Keep Ducts Clean and Dry

Certain areas of your ducts are more likely to be affected by moisture and condensation. If dirt builds up in these areas, it creates a habitat for spores. Wherever possible, address areas that are suffering from excessive water build-up by cleaning or fixing components to reduce condensation and replacing any elements that have been damaged by moisture.

Inspect Air Intakes

Air intakes can introduce microbes into your HVAC system, particularly if they are near areas where organic materials accumulate. Dumpsters, standing rain water, freshly disturbed earth or significant bird droppings can all produce airborne microbes, which may be sucked into your HVAC system if there are nearby air intakes. Removing these sources—moving dumpsters, draining water, cleaning droppings, etc.—can help to prevent fungal contaminations.

Thank you for reading, and please follow our blog to learn more about HVAC maintenance and air quality.

An Overview of Bryant Housewise Thermostats

Wi-Fi thermostats have brought exciting innovation to the world of home heating and cooling. These devices let you remotely control your household temperature by using the wireless signals sent and received over the Internet. One of the most feature-packed Wi-Fi thermostats currently available is the Bryant Housewise. Here’s an overview of the features that make this model a formidable option.

Remote Access to Your Temperature Controls

All Wi-Fi thermostats let you control your household temperature and other heating and cooling functions by sending a signal through your Internet modem with a custom app installed on your smartphone, or on your tablet, laptop or desktop computer. The Bryant Housewise thermostat ups the ante by giving you remote access to your HVAC system when you’re not at home. All you need to change settings from your current location is a local connection to a Wi-Fi signal.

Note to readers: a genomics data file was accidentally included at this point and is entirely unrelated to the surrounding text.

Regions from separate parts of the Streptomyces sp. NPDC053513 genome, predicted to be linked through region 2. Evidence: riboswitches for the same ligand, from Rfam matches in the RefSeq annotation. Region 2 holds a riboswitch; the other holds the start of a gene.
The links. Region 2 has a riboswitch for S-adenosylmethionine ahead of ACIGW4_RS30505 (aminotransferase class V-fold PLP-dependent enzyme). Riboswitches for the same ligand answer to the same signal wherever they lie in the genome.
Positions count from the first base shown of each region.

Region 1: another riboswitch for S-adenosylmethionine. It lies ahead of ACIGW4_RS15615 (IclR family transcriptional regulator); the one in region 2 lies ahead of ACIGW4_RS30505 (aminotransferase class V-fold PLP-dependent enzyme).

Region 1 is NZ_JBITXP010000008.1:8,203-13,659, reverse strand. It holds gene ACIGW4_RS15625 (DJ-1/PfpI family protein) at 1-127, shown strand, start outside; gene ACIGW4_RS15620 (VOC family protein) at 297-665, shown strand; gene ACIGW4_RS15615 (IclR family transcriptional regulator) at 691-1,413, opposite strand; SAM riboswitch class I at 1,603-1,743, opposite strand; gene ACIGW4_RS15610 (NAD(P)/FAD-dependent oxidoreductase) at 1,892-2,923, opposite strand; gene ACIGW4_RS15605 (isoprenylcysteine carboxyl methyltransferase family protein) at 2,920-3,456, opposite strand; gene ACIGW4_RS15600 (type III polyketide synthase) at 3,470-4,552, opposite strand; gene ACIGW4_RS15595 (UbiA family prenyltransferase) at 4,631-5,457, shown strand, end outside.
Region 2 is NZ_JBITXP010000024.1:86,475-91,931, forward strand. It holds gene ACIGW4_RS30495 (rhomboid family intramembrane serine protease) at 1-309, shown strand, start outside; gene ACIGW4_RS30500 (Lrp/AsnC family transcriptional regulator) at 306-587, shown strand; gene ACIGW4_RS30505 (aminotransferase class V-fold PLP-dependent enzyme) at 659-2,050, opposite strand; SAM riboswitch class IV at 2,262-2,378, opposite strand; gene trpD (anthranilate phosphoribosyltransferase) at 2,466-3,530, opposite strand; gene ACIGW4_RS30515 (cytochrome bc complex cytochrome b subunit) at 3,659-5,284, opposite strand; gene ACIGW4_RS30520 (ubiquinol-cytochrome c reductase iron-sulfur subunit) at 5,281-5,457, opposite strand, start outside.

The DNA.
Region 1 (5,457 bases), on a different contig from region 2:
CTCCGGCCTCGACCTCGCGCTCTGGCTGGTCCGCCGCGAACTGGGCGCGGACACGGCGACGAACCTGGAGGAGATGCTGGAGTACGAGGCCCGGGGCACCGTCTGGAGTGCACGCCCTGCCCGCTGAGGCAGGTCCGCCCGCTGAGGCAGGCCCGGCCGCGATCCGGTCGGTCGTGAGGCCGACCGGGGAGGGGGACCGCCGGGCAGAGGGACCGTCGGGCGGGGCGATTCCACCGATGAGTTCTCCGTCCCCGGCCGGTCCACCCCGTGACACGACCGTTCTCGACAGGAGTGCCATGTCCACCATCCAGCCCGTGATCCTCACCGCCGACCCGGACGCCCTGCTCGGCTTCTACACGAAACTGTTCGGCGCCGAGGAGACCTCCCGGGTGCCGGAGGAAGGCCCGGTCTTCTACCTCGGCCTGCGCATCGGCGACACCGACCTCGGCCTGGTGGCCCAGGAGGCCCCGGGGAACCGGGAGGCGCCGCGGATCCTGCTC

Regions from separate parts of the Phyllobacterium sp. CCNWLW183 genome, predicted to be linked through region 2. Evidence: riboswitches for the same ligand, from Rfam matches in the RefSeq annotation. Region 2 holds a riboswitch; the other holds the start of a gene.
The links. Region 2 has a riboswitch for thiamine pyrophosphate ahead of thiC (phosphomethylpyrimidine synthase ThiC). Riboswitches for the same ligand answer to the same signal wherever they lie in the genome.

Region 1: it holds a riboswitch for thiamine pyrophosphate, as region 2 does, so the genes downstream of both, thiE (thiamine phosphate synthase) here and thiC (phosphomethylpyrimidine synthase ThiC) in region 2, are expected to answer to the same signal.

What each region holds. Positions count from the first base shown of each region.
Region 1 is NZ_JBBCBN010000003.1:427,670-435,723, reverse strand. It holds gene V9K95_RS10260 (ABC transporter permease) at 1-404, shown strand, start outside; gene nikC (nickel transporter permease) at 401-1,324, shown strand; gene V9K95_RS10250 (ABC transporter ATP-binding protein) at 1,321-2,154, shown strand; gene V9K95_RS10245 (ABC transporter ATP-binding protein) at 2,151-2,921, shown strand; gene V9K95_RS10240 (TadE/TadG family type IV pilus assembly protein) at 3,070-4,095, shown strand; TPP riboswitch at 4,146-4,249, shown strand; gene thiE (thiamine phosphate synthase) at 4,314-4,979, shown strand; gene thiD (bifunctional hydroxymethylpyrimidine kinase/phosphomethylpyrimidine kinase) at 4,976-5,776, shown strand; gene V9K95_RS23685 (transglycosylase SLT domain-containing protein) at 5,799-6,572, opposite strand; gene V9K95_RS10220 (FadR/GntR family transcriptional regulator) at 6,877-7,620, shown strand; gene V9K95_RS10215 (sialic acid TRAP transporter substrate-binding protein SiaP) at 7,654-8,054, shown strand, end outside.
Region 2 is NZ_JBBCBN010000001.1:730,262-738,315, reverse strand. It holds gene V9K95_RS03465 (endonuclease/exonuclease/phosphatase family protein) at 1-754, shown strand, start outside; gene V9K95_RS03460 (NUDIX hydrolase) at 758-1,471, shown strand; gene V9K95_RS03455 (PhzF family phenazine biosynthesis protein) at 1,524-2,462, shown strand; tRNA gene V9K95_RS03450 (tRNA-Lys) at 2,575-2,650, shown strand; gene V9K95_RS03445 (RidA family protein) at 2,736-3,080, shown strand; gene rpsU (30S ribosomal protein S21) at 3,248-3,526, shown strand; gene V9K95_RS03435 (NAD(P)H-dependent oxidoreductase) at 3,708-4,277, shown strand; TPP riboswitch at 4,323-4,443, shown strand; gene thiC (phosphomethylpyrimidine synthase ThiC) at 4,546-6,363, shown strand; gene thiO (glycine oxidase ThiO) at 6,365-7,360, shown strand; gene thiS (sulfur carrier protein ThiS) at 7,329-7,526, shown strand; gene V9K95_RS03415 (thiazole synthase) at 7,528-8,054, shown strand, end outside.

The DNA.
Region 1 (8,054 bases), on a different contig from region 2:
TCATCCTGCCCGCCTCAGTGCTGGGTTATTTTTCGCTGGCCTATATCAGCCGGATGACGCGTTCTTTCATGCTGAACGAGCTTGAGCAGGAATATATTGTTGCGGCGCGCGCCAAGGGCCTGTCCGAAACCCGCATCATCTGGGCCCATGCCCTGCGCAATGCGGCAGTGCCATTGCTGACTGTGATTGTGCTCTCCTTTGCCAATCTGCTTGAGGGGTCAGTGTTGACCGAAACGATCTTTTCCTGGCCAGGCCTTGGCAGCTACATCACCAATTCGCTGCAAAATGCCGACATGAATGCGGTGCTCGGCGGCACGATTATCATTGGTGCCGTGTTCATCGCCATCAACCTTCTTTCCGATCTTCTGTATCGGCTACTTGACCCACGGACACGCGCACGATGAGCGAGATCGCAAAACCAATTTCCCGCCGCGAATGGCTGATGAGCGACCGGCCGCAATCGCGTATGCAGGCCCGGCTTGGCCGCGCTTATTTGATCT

A Compact Touch Screen

When you’re at home, you can also access the Bryant Housewise directly through its small, color touch screen display. This display easily provides you with comprehensive control over all of the thermostat’s functions. At the same time, it only takes up a minimal amount of real estate on your wall.

Feedback and Analysis Functions

In order to save money on your utility costs, it’s important that you comprehend and track your energy usage patterns. The Housewise thermostat simplifies this potentially complicated process by giving you real-time feedback on your system’s heating and cooling performance. The thermostat increases your knowledge even further by providing a performance overview for each month and making it easy for you to compare monthly usage stats throughout the year.

Intelligent, Money-Saving Electronics

It’s possible to keep your energy costs under control while maintaining your household comfort. However, if you have to make all of the necessary adjustments yourself, your chances of achieving this goal typically drop significantly. The Housewise thermostat can pick up the slack by analyzing your energy usage and determining on its own how to strike the proper balance between cost and comfort. On average, you can expect this function to shave roughly 20 percent off your monthly utility bill.

Extensive Programmability